Ukraine Needs the Millennium Challenge Corporation. The MCC Can’t Help.

Ukraine is in the midst of an existential conflict with Russia, one which is having a terrible impact—most importantly on people, but also on publicly owned infrastructure. And while the US is being generous in military and general budget support (about $10 billion of the latter to date), there is only really one agency of the federal government that is still involved in financing public infrastructure: the Millennium Challenge Corporation. But the MCC is MIA in Ukraine, for a ridiculous reason.

The MCC is particular about which countries it supports. Among the requirements, Ukraine passes the agency’s (important and legitimate) hurdle that it only works in the world’s low- and lower-middle-income countries. It also passes a lot of other tests the MCC lays out for support, based on a scorecard of indicators regarding perceptions and realities around candidate countries’ levels of development. Below is a screenshot of the top of the MCC’s scorecard page on Ukraine. The country vaults over the requirement of “half of the scorecard passed” –in fact, it passes on 16 out of 20 indicators. It also passes on measures democratic rights.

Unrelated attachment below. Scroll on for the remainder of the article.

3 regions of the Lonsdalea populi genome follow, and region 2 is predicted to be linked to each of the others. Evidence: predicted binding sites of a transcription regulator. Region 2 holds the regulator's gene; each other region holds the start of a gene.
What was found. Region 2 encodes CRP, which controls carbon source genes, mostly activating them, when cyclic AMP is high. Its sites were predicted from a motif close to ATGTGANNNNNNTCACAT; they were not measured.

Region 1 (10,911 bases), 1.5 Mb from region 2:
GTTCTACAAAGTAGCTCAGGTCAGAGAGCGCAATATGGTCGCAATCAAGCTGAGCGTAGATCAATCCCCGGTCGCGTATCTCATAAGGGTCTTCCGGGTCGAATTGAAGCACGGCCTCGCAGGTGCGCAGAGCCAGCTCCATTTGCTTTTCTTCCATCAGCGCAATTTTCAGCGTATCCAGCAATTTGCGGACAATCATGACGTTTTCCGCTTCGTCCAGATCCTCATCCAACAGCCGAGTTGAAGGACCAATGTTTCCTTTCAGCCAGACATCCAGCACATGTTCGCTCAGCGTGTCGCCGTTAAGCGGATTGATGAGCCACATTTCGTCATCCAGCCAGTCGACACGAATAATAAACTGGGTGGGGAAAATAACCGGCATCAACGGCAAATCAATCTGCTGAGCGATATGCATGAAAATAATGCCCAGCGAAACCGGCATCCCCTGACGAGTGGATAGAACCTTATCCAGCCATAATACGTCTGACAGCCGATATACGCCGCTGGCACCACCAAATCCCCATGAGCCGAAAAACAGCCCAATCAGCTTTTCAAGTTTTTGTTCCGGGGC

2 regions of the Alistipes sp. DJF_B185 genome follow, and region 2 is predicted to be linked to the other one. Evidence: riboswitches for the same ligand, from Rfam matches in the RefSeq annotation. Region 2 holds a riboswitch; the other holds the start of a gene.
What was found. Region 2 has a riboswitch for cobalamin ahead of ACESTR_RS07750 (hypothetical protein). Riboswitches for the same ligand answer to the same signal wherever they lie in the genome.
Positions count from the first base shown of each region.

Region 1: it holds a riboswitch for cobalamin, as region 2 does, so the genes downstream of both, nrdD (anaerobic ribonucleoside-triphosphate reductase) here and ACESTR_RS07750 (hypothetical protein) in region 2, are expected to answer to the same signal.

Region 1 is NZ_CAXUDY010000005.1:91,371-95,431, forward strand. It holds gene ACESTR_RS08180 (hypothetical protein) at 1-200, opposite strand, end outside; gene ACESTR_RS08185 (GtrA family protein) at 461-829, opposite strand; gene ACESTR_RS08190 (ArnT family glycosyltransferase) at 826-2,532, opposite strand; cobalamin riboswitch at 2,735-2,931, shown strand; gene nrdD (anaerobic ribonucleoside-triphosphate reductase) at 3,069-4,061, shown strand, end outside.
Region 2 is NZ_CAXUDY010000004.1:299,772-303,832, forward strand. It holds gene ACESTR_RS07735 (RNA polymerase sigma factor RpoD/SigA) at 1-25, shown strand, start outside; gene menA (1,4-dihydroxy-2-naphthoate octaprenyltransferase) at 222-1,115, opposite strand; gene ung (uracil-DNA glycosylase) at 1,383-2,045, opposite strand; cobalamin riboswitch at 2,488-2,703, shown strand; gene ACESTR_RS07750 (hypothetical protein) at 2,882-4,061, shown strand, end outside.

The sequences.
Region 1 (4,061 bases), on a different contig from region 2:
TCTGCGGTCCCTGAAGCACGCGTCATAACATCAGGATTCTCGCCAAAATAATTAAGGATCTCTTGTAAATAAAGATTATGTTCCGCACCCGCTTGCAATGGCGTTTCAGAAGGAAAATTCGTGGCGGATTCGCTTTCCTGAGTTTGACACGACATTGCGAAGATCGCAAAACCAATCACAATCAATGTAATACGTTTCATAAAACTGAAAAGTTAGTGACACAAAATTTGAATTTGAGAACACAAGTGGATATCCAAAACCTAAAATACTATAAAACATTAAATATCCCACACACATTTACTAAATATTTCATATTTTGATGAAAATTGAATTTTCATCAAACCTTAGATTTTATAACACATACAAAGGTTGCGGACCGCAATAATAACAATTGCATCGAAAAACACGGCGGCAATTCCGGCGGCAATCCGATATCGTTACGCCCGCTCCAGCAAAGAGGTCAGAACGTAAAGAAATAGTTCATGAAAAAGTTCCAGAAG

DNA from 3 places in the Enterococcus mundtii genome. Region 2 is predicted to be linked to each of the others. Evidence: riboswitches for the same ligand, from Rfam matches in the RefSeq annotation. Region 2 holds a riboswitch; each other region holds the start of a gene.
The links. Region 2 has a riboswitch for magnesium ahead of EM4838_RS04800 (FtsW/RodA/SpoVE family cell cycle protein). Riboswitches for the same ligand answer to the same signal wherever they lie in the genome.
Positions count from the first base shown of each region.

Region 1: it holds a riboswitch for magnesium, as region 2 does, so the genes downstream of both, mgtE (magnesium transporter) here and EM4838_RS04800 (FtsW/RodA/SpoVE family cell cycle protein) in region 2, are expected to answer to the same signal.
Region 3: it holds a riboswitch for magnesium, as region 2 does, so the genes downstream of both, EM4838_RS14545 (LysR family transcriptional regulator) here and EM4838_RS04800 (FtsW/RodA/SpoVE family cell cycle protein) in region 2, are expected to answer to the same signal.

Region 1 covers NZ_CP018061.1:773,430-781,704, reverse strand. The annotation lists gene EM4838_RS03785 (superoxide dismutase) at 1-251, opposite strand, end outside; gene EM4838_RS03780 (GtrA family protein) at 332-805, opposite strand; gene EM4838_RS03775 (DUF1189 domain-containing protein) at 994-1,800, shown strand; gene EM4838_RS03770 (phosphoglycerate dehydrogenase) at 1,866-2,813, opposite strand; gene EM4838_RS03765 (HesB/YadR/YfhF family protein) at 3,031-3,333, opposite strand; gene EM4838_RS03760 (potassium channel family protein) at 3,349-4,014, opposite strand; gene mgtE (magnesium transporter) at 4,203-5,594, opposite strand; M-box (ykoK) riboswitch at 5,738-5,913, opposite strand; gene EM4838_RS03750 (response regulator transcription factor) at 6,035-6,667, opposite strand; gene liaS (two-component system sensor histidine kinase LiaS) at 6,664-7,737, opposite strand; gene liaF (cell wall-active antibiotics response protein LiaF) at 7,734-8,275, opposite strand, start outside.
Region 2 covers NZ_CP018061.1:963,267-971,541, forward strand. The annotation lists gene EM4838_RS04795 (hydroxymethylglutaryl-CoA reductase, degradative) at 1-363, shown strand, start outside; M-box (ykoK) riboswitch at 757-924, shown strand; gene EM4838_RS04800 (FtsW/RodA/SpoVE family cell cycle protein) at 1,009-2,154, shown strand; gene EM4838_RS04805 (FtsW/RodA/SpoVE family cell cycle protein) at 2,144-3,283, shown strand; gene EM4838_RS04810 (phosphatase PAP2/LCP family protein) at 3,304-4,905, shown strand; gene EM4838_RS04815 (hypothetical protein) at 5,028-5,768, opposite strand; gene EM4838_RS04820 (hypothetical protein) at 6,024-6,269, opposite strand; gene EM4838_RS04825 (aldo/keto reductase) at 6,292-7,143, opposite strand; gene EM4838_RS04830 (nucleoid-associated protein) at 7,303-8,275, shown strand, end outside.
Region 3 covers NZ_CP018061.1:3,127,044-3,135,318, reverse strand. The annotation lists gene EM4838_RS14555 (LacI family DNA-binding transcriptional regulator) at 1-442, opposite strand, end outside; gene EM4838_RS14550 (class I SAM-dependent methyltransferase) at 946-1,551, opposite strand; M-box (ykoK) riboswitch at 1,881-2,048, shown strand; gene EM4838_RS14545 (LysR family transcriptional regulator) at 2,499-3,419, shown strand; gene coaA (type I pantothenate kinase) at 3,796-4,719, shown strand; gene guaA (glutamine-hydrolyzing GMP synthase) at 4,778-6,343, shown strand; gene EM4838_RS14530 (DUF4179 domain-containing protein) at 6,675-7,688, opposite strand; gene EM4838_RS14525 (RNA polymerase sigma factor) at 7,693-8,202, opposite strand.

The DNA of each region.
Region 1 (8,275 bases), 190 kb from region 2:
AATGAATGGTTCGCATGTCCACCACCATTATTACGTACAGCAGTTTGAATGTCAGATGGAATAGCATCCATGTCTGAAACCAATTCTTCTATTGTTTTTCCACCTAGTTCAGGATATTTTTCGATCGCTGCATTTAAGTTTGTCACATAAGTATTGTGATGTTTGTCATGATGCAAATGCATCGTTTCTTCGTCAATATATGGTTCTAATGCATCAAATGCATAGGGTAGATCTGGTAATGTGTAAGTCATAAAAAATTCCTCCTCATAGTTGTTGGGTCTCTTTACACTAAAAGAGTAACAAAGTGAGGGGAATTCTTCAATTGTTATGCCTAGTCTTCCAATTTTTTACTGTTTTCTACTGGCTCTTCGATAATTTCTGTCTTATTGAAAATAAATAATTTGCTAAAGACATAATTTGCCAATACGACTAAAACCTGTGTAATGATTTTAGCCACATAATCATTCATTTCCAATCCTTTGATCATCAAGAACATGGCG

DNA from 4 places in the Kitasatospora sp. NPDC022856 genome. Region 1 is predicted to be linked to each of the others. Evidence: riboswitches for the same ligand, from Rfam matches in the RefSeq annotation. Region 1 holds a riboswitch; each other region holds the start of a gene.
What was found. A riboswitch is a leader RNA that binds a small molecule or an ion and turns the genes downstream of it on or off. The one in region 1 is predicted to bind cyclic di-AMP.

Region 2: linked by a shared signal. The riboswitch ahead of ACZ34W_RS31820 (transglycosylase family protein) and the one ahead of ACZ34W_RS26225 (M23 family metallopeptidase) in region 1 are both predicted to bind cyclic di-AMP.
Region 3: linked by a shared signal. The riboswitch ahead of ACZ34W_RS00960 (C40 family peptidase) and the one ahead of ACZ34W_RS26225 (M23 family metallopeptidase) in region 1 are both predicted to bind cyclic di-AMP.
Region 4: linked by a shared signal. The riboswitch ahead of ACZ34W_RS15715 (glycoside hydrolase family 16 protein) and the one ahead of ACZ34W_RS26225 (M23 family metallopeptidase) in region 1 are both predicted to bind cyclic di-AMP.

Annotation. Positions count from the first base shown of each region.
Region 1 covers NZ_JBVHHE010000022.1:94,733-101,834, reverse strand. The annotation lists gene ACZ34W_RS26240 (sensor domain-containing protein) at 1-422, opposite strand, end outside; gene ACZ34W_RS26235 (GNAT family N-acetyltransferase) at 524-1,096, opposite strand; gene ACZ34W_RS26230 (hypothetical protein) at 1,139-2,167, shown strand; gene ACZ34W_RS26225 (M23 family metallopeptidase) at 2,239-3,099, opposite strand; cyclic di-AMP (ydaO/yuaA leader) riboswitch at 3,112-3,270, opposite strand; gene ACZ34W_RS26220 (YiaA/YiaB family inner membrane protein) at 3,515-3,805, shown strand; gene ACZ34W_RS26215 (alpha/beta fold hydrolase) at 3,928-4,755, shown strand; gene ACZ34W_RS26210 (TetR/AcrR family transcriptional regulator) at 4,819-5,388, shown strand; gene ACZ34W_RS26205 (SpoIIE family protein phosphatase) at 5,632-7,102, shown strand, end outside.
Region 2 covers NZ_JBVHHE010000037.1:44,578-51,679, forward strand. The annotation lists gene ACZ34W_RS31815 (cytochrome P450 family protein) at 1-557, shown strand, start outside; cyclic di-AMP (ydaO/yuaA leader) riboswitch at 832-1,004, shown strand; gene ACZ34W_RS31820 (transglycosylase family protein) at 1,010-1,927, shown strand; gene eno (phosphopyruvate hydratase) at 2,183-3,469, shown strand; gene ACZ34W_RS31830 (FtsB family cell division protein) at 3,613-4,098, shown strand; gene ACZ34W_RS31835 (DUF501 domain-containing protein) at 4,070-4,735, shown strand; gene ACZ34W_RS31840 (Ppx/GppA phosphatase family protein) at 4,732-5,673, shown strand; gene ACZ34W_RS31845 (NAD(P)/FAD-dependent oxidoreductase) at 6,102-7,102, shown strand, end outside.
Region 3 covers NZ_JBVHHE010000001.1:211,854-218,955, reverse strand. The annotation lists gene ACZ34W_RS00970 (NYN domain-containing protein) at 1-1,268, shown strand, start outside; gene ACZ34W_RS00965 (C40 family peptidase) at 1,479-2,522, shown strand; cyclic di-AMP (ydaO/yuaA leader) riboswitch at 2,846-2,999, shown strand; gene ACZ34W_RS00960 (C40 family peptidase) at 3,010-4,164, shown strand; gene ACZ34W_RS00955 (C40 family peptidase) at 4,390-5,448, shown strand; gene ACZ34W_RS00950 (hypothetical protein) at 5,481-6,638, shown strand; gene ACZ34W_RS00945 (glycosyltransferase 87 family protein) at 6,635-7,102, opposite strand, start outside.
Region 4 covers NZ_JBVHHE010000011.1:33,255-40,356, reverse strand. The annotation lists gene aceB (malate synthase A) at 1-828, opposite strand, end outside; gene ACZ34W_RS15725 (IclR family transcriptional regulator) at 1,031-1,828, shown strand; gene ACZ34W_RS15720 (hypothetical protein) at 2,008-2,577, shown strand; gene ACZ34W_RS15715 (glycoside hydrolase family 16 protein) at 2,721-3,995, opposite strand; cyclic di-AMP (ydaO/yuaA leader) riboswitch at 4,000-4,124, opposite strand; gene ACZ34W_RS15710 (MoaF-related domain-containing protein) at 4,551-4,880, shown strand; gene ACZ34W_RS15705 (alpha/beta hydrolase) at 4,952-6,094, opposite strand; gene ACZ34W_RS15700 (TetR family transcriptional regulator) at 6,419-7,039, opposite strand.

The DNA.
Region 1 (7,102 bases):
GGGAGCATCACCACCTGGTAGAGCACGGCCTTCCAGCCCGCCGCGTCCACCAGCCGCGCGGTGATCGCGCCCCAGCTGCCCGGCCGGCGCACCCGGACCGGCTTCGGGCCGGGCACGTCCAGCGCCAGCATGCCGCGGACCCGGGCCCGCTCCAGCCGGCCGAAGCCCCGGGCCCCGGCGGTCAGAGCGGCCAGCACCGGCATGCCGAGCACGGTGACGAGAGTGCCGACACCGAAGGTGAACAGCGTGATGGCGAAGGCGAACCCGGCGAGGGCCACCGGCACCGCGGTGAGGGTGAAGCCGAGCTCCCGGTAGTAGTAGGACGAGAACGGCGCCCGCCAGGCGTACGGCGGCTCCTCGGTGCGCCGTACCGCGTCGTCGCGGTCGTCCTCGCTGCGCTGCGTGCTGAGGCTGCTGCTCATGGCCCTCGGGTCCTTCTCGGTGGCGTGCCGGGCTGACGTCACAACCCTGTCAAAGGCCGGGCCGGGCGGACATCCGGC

MCC’s scorecard page on Ukraine

Sadly, Ukraine fails MCC’s screening mechanism on “control of corruption”: a country must score above the median for its income group on the World Bank Worldwide Governance Indicator of the same name. The result: Ukraine isn’t eligible for significant MCC support.

Here's the thing about the MCC’s “control of corruption” hurdle: it is useless as a screening mechanism. Here’s a paper on that, but in short:

  • The indicator is largely based on perceptions, not reality: it is a terrible measure of the extent of surveyed corruption in a country.
  • It isn’t related to future progress in development outcomes, including economic growth, improvements in health, or educational enrollments. Nor is it significantly related to how well aid-funded projects perform in a country.
  • It changes slowly over time, with an opaque relationship to governance reform efforts, even of the kind for which Ukraine has been a global leader (and is far ahead of the US).

A valueless statistic is standing in the way of MCC support to a country that really needs it and could use it well. This isn’t for the first time: between 2004 and 2014, there were 85 instances involving 28 different countries that dropped out of eligibility purely on the basis that they failed on the corruption score. But this time should be different. Given Ukraine’s pressing need, the administration and Congress should at long last agree to drop the not-actually-corruption hurdle.


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